Resources/contacts

If you or someone you know is having problems with drugs, help is available at:

Alcohol and Drug 24-Hour Helpline
800-562-1240

First Call for Help
24 Hour Crisis Hotline
509-838-4428

Spokane Crime Victims Service Center
24 Hour Crisis Center
1-866-751-7119

Other Resources Available in the Spokane Area:
Spokane County Drug and Alcohol Treatment Resource Directory.


If you want to learn more about drug abuse or find information on particular drugs, the following links can be useful:

Drug dependence/abuse information by WebMD

Drug information and parenting advice

NIDA for Teens: The Science Behind Drug Abuse

The Partnership at DrugFree.org has information for parents in English and in Spanish, along with a drug guide


Drug Facts and Information pages courtesy of TOGETHER!.

 

Hallucinogens

Hallucinogens, or psychedelic drugs, change the way the brain perceives time, reality and the environment. They affect the way you move, think, hear and see. Time and body movement are slowed down. They may cause the user to feel confused, suspicious and disoriented. Hallucinogens include LSD (acid), psilocybin (magic mushrooms, shrooms), phencyclidine ( PCP, angel dust, bost, ozone, wack), peyote and mescaline. Ecstasy, a stimulant, can have hallucinogenic properties.

The use of hallucinogens leads to an increase in heart rate and blood pressure. If affects muscle coordination, dulls the senses and causes difficulty with speech. In later stages of chronic use, it can produce paranoia and violent behavior. Large doses may produce convulsions and coma. Other effects include:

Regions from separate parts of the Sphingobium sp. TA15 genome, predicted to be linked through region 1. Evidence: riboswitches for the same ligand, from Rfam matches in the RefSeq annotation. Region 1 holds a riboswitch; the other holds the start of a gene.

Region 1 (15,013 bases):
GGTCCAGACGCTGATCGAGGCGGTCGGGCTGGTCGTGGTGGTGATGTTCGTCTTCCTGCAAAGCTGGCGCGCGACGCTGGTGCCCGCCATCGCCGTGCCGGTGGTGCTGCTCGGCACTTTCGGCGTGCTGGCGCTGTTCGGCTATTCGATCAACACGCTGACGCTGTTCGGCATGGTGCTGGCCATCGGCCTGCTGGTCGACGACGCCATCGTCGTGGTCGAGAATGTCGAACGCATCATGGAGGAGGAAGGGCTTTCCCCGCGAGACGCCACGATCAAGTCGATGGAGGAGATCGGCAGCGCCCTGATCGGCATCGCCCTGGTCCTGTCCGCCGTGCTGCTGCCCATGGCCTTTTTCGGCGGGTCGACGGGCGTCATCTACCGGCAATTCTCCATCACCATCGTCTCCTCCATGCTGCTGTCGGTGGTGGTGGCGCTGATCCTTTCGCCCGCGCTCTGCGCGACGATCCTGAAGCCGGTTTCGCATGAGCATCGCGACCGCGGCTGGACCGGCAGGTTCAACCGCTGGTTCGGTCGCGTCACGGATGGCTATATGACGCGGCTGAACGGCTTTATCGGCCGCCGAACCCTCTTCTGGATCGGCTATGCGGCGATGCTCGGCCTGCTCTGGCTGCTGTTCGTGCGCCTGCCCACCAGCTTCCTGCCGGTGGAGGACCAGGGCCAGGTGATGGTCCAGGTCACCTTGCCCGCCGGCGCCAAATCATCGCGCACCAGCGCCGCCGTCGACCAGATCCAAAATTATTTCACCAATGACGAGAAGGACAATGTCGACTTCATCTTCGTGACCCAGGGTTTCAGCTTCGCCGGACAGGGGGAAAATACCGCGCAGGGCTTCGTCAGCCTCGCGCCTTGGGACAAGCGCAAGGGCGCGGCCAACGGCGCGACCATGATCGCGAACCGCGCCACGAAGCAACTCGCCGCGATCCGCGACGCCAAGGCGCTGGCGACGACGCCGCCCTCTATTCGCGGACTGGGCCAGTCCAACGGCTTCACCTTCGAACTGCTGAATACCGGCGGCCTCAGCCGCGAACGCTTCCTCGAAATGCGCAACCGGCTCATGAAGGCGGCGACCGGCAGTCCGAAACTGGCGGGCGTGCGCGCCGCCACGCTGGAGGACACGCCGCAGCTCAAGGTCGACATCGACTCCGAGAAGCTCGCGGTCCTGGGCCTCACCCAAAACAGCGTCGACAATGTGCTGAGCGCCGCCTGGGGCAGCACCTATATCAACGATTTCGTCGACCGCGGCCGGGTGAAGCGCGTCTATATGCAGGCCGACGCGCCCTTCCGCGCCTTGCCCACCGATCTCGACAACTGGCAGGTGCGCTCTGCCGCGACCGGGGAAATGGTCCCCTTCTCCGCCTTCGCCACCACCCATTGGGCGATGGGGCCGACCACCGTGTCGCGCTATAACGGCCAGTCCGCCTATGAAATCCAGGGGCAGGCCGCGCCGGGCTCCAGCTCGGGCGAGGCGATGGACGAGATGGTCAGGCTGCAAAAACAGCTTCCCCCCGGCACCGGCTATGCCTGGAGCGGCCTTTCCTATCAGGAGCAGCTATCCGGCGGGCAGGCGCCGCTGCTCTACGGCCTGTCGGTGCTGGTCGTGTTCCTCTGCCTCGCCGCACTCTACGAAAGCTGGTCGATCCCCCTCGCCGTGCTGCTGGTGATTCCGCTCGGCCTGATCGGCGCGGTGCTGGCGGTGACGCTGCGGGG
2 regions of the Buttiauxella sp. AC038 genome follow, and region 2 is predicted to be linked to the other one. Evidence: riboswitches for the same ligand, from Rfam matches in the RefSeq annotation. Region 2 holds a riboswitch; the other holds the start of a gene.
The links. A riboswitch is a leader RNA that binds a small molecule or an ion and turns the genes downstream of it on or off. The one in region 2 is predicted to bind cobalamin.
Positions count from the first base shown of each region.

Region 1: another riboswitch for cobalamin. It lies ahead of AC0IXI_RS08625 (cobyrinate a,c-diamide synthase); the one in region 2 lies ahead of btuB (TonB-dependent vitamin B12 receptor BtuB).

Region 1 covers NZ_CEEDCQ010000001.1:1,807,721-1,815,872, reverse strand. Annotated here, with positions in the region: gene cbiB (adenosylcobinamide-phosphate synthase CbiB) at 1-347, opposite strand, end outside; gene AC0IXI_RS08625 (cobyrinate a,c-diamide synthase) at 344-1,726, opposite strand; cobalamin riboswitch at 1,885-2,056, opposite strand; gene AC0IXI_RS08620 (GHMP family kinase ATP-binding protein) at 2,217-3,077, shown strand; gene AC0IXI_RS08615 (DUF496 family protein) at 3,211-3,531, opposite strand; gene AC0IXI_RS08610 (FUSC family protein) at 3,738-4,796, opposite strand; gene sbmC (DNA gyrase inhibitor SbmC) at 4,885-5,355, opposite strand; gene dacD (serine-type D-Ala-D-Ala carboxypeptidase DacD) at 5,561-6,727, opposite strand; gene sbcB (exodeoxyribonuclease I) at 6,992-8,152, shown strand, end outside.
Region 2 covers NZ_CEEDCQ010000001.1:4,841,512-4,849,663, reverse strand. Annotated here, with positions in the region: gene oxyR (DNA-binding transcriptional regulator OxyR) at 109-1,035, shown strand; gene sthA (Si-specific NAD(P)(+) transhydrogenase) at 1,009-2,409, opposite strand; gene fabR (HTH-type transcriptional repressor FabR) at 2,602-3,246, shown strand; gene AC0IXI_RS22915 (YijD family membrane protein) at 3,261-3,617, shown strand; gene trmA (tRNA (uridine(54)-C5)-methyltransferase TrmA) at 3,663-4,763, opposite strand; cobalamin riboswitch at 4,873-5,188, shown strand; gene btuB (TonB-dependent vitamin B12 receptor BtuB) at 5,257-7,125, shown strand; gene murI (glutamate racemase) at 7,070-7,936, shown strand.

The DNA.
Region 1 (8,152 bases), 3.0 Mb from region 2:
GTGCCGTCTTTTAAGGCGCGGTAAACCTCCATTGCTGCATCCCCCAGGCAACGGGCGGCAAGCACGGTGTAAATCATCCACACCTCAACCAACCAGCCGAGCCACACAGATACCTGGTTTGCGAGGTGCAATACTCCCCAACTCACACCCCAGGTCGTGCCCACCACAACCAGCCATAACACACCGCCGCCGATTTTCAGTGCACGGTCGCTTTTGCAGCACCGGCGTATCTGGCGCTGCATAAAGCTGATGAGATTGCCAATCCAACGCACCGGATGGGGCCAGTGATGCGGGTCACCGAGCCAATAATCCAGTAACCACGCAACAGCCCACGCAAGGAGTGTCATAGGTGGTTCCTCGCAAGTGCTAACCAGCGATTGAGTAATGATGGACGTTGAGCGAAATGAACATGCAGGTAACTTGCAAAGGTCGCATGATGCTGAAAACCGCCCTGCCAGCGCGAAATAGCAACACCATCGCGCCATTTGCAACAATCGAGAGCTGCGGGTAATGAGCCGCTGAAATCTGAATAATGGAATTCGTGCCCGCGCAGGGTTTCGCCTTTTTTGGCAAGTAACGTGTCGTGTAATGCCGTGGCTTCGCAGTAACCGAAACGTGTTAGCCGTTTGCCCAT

• Depression
  • Weakness and lack of muscular coordination
  • Anxiety or paranoia
  • Trembling
  • Nausea
  • Dizziness
  • Facial flushing
  • Dilated pupils
LSD, mescaline and psilocybin cause illusions and hallucinations. The user may experience panic, confusion, suspicion, anxiety and loss of control. Some users may hurt themselves in fear during a "bad trip." Delayed effects such as severe depression or flashbacks can occur even after use is discontinued.

Dextromethorphan (DXM) is a cough suppressant found in many over-the-counter cold and flu medications in liquid, tablet and lozenge forms. (It also can be purchased on the Internet in powder form.) It is a dissociative anesthetic, similar to PCP and ketamine, causing hallucinations in larger doses. See the over-the-counter drugs page for more information on DXM.

Online resources: